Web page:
Russian Journal of Pacific Geology

, Volume 13, Issue 4, pp 350–363 | Cite as

Concentrically-Zoned Massifs of the Tamanvayam Group (Koryak–Kamchatka Platiniferous Belt): Structure, Age, Petrological and Geochemical Aspects

  • A. V. KutyrevEmail author
  • T. S. Zhirnova


The paper presents new geological, petrological, and geochemical data on the dunite–clinopyroxenite–gabbro massifs of the Tamanvayam area. The time of formation of the intrusions is specified using U–Pb zircon dating. The Machevna Massif is mainly composed of gabbroids and clinopyroxenites, which are related by gradual facies transitions and intruded by amphibole gabbro, leucogabbro, and monzogabbro. The youngest rocks, cutting across all of the above-described varieties, are granites and granodiorites (tonalites), which make up composite injection bodies and small stocks in the central part of the massif. According to the new U–Pb dates, all of the intrusive rocks of the Machevna and Poputny intrusions were formed in a narrow time range of 73.1–67.7 Ma. The obtained range overlaps the formation interval of the siliceous volcanogenic sequences of the Achaivayam Formation (biostratigraphic studies, retrospective data). The geochemical similarity of the gabbroids and pyroxenites with intersecting amphibole gabbros and leuco- and monzogabbros allows us to attribute them to a single magmatic complex. The geochemical affinity and the penecontemporaneous formation of the intrusive rocks of the Tamanvayam area and volcanics of the Achaivayam Formation indicate their formation during a single tectonomagmatic event. At the same time, the gabbroids and pyroxenites can be considered as comagmatic rocks of the basalts and picrobasalts of the Achaivayam Formation. The high-Ca picrobasalts of the Achaivayam Formation that developed near the Machevna intrusion were presumably derived from parental melts of concentrically zonal massifs.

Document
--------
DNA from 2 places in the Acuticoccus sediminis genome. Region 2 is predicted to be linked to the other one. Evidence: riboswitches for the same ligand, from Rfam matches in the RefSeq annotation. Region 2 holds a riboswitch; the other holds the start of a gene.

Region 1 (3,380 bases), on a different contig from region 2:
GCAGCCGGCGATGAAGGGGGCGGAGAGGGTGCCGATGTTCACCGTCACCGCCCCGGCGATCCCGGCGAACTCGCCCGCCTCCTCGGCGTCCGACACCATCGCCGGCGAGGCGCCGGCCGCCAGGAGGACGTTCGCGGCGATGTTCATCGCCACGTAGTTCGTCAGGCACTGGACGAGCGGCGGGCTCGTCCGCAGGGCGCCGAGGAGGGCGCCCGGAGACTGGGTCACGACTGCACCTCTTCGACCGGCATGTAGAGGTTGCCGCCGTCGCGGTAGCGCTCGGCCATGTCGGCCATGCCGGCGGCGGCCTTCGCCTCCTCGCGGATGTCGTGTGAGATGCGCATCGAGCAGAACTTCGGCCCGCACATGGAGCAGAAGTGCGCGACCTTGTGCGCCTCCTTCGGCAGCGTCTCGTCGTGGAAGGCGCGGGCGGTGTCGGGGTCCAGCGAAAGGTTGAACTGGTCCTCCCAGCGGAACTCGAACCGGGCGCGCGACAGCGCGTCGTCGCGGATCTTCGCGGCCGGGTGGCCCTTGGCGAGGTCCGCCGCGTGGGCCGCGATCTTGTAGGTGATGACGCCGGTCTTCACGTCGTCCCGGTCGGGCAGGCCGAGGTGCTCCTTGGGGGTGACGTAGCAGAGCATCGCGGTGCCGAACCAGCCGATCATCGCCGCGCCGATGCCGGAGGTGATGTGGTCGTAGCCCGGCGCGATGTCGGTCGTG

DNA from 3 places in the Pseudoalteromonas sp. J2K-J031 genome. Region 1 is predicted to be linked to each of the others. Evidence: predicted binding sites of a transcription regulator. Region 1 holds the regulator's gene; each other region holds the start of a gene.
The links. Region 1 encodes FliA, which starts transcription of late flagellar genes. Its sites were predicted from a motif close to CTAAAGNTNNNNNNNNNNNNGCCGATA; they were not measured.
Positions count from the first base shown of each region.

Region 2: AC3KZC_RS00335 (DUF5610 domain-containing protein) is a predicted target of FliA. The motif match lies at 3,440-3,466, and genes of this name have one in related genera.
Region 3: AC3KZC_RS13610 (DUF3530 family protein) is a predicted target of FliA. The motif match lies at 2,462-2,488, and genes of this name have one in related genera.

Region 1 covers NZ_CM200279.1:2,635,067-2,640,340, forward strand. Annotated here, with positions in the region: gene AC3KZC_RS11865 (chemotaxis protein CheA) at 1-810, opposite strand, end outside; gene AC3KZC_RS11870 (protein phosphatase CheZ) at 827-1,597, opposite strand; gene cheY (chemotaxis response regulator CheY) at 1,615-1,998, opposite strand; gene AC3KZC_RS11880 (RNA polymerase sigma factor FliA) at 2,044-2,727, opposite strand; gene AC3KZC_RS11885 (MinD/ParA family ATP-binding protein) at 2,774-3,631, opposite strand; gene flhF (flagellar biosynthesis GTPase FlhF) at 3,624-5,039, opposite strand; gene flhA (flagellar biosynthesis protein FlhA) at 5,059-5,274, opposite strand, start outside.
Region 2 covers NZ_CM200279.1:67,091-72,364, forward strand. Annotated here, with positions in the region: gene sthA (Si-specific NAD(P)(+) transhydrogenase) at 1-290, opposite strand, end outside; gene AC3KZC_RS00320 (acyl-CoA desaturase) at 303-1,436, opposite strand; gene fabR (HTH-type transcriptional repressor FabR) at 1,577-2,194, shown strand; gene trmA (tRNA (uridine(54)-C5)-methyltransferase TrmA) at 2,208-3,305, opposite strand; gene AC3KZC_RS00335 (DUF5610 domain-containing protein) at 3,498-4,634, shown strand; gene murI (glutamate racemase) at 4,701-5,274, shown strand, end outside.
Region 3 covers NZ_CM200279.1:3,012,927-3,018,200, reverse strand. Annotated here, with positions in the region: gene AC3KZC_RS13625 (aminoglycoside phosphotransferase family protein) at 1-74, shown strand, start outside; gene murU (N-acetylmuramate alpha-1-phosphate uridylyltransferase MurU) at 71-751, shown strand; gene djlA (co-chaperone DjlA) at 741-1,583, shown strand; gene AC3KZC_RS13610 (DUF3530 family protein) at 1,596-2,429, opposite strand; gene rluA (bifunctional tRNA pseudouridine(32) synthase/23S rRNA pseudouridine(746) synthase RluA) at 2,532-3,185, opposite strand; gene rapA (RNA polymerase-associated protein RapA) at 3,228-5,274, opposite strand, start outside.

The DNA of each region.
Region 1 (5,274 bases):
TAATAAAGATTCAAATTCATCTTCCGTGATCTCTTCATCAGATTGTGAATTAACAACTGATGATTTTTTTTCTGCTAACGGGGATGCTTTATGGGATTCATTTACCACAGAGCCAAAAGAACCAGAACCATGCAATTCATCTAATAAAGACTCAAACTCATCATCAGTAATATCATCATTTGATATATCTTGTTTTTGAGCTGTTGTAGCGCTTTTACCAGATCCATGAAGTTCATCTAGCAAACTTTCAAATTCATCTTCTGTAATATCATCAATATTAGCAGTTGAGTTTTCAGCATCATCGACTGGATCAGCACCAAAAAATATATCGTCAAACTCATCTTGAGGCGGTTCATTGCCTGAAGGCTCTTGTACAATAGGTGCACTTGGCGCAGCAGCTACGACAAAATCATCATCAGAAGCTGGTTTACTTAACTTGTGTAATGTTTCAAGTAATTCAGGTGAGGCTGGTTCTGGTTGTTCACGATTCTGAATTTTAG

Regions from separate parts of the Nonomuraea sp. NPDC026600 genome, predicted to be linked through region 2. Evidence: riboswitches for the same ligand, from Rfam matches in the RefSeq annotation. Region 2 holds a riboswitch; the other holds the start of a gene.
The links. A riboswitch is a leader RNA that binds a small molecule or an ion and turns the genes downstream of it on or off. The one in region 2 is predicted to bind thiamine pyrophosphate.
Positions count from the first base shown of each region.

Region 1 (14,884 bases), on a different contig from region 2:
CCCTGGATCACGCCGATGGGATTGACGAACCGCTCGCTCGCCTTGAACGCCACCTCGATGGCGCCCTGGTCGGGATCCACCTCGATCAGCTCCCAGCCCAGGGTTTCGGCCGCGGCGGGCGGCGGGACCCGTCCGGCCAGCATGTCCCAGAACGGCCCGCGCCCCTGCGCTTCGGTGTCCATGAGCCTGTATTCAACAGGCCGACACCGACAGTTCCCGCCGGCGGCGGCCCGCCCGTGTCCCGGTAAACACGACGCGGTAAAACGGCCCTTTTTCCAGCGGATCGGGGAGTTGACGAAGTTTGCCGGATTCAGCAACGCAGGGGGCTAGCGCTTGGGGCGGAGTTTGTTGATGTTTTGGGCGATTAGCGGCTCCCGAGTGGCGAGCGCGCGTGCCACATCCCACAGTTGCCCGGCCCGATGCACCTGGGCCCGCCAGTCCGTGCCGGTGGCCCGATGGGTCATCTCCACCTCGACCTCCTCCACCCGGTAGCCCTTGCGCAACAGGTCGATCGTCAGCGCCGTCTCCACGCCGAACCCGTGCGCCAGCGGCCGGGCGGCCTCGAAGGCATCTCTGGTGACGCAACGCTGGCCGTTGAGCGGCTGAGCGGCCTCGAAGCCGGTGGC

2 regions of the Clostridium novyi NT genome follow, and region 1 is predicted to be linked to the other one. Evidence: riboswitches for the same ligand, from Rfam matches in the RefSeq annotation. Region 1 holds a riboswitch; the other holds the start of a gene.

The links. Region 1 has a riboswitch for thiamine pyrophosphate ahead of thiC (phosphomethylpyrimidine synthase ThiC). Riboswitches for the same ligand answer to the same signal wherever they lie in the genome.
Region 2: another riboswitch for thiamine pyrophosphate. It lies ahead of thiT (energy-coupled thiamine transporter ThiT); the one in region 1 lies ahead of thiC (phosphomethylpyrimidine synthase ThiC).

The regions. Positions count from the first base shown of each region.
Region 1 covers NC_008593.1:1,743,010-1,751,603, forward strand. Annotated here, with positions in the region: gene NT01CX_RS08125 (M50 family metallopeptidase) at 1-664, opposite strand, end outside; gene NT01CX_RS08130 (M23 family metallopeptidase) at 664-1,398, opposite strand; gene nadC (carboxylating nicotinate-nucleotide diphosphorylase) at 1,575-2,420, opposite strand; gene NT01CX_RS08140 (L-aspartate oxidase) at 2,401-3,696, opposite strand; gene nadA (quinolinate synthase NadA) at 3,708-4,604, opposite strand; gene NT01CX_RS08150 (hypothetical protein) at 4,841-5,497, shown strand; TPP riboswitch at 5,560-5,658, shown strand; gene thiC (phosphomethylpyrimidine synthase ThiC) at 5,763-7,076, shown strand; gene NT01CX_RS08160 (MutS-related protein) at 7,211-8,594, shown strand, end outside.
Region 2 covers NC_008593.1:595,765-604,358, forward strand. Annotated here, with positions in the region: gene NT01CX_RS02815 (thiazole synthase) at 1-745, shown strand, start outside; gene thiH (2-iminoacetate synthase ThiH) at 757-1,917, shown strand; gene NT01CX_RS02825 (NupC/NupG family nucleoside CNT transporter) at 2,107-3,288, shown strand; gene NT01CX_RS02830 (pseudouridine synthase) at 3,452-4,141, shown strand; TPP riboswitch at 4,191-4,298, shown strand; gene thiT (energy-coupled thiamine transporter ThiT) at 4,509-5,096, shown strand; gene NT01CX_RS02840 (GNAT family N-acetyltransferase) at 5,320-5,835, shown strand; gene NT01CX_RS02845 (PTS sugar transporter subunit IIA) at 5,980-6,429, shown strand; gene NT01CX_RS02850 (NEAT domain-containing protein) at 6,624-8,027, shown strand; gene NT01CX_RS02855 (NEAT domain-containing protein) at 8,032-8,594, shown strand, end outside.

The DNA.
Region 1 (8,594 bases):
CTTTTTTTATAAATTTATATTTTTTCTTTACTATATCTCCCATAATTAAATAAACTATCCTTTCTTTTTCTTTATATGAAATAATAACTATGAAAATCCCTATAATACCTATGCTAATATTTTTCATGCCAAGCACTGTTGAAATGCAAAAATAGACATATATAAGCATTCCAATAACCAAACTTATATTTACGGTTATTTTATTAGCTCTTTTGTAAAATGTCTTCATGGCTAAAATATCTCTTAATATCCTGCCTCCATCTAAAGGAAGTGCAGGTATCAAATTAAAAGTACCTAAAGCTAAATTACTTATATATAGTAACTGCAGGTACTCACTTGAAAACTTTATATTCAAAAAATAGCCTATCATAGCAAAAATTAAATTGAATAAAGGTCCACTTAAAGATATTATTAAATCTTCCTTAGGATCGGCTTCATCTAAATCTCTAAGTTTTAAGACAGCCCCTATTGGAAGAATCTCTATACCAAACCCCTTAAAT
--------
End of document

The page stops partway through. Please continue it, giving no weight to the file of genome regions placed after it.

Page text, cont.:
Ural–Alaskan type concentrically zoned massifs Koryak Highland dunite wehrlite clinopyroxenite gabbro 



We are grateful to B.A. Markovsky and A.V. Razumnyi for the discussion of different aspects of the evolution of the Tamanvayam Group massifs and associated volcanic rocks. We also thank all colleagues who participated in the 2015–2016 field works. E.G. Sidorov is thanked for kindly given samples of dunites of the Machevna Massif. The comments of reviewer V.A. Gur’yanov significantly improved the manuscript.


This work was partially supported by the Russian Science Foundation (RSF) (project no. 16-17-10145).


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Copyright information

© Pleiades Publishing, Ltd. 2019

Authors and Affiliations

  1. 1.Institute of Volcanology and Seismology, Far Eastern Branch, Russian Academy of SciencesPetropavlovsk-KamchatskyRussia
  2. 2.Korzhinsky Institute of Experimental Mineralogy, Russian Academy of SciencesChernogolovkaRussia
  3. 3.Karpinsky All-Russian Research Geological InstituteSt. PetersburgRussia

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